We have another representative washoku ingredient. That is soybeans. I have a lot of expectations for this ingredient. Besides being an ingredient of tofu, natto, miso, and soy sauce, the soybean has a good amount and quality of protein and is nutritious. Moreover, it is a healthy ingredient containing dietary fiber which is not included in meat. It also contains isoflavone, a component that shows effects like a female hormone (estrogen), and this seems to contribute to the suppression of breast cancer and prostate cancer in Japanese people.
It is also a big advantage that we do not need to use so much nitrogen fertilizers when growing soybeans. If we use excessive fertilizers, they will drain into rivers, which will lead to environmental issues. However, soybeans can fixate atmospheric nitrogen by their bacteria called nodule bacteria which is parasitic in their roots. Indeed, it is an ingredient which is friendly to people and the earth.
However, in Europe and the United States, there is not much of a custom of eating soybeans directly. In the U.S. it is normally used as food for livestock and often not regarded as an ingredient for people. Therefore, with my students, I am working on developing menus which Western people also find tasty, by introducing cooking skills for Japanese cuisine, using soybeans as an ingredient. Plant-based meat is also attracting attention for a similar reason. However, there are still few recipes for tasty menus. So, if we create and release something that gives satisfaction, it should be of help to solving the food problem.
If the knowledge of food spreads, the food problem will substantially make progress toward a solution
Perhaps there is no magic bullet that can immediately tackle the food problem. It would not work well if we did not implement various strategies all together at the same time. It is necessary not only to spread Japanese food but also to take a comprehensive approach.
I think that food education will become even more important from now on. It is important that we nurture from our childhood the awareness to understand food from the larger framework, including environmental problems, and not only from the perspective of gourmet and nutritional supply. We are inclined to eat tasty or preferred food. This was expressed by Professor Emeritus of Kyoto University FUSHIKI Toru as “human beings are eating with their brains.” This means, whatever you eat, if you have knowledge of the food, it tastes good. If a broad knowledge of food, such as superior nutrition and the global-scale advantage of each ingredient, spreads to the public through food education, I expect that people will start to be able to think ethically, and there will be a change overall.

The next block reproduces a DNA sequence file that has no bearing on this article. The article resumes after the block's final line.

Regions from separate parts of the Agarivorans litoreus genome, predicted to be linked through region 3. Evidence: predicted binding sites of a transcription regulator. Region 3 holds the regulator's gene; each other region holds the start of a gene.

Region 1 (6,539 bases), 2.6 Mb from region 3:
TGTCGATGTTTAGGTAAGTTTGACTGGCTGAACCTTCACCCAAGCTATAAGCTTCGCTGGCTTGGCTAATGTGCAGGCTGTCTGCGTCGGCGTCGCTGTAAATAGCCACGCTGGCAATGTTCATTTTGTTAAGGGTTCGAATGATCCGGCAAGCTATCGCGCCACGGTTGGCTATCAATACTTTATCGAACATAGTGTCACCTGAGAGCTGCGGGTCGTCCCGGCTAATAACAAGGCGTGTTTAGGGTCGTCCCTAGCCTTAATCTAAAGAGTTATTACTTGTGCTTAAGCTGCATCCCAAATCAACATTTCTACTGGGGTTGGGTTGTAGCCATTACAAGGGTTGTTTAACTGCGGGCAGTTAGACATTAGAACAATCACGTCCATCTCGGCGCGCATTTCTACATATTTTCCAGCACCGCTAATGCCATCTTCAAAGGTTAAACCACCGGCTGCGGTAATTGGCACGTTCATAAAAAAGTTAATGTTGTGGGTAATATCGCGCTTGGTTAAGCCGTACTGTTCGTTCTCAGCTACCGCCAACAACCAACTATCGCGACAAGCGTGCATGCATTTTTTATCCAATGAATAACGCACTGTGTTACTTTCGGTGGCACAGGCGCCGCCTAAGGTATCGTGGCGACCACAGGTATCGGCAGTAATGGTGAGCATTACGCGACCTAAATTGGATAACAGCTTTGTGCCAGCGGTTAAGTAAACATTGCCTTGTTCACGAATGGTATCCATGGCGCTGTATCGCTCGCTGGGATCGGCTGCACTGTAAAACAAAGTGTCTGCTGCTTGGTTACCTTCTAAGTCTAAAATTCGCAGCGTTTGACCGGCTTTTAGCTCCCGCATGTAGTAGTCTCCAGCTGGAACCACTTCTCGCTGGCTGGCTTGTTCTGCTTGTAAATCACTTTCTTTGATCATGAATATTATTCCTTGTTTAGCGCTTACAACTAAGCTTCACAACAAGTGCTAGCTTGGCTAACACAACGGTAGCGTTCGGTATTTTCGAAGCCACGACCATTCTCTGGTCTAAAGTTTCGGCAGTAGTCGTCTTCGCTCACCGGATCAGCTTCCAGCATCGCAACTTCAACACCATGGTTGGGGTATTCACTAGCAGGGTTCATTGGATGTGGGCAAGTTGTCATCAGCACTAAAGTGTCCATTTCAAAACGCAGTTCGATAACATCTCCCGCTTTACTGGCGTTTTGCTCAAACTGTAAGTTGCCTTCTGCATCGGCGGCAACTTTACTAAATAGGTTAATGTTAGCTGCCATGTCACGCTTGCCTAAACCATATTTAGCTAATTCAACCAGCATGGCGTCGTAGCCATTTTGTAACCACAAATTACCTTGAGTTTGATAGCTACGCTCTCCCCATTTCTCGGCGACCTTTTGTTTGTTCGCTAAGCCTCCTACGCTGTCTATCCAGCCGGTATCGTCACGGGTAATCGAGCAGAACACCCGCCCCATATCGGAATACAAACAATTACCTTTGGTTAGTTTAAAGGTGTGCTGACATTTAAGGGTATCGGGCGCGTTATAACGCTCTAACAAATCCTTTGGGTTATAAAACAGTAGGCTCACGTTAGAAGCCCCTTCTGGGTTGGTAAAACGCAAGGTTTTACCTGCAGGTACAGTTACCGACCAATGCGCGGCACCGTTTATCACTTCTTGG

It is possible to take measures in our daily lives. If so-called “yuru vege” people (or flexitarian = flexible vegetarian), who think “today, let’s eat plant-based food only and refrain from meat” increase, we should be able to suppress the consumption of meat globally without too much difficulty. If we control the consumption of meat moderately and if people secure and cook grains that were used as food for livestock, I think the food problem will progress towards a solution.
Cultured meat, which has been attracting attention in recent years, still has prohibitively expensive production costs. Thus, any practical application is expected to be far off into the future. However, because it does not deprive animals of their lives, from the perspective of animal welfare, it is a method which is drawing expectations. Besides, as soon as the cell that becomes the core is gained, it can be cultivated in an aseptic condition. No bacteria or virus can enter, and thus it can be eaten fresh. In general, we like soft and moist fresh foods. While Japanese like seafood, quite a few Western people like rare meat. Thus, if low-cost cultivated meat becomes available to eat safely uncooked, it may generate great demand.
To solve the food problem, improvement of food system is also necessary. The food system refers to the sequence of the food supply from production, distribution, retail, to when it reaches our mouths. When we think in terms of cooking, we tend to focus on how we cook and how to make food tasty, but we need to keep making efforts to improve issues that exist in each process. And above all, we need to make a world which allows ethical consumption, where each individual, which is the ultimate destination of the food system, will gain various knowledge about food, and can select food while taking food problems and the global environment into consideration. To that end, from now on I would like to convey what I understand to be right, by considering the food problem from diverse points of view.
* The information contained herein is current as of August 2023.
* The contents of articles on Meiji.net are based on the personal ideas and opinions of the author and do not indicate the official opinion of Meiji University.
* I work to achieve SDGs related to the educational and research themes that I am currently engaged in.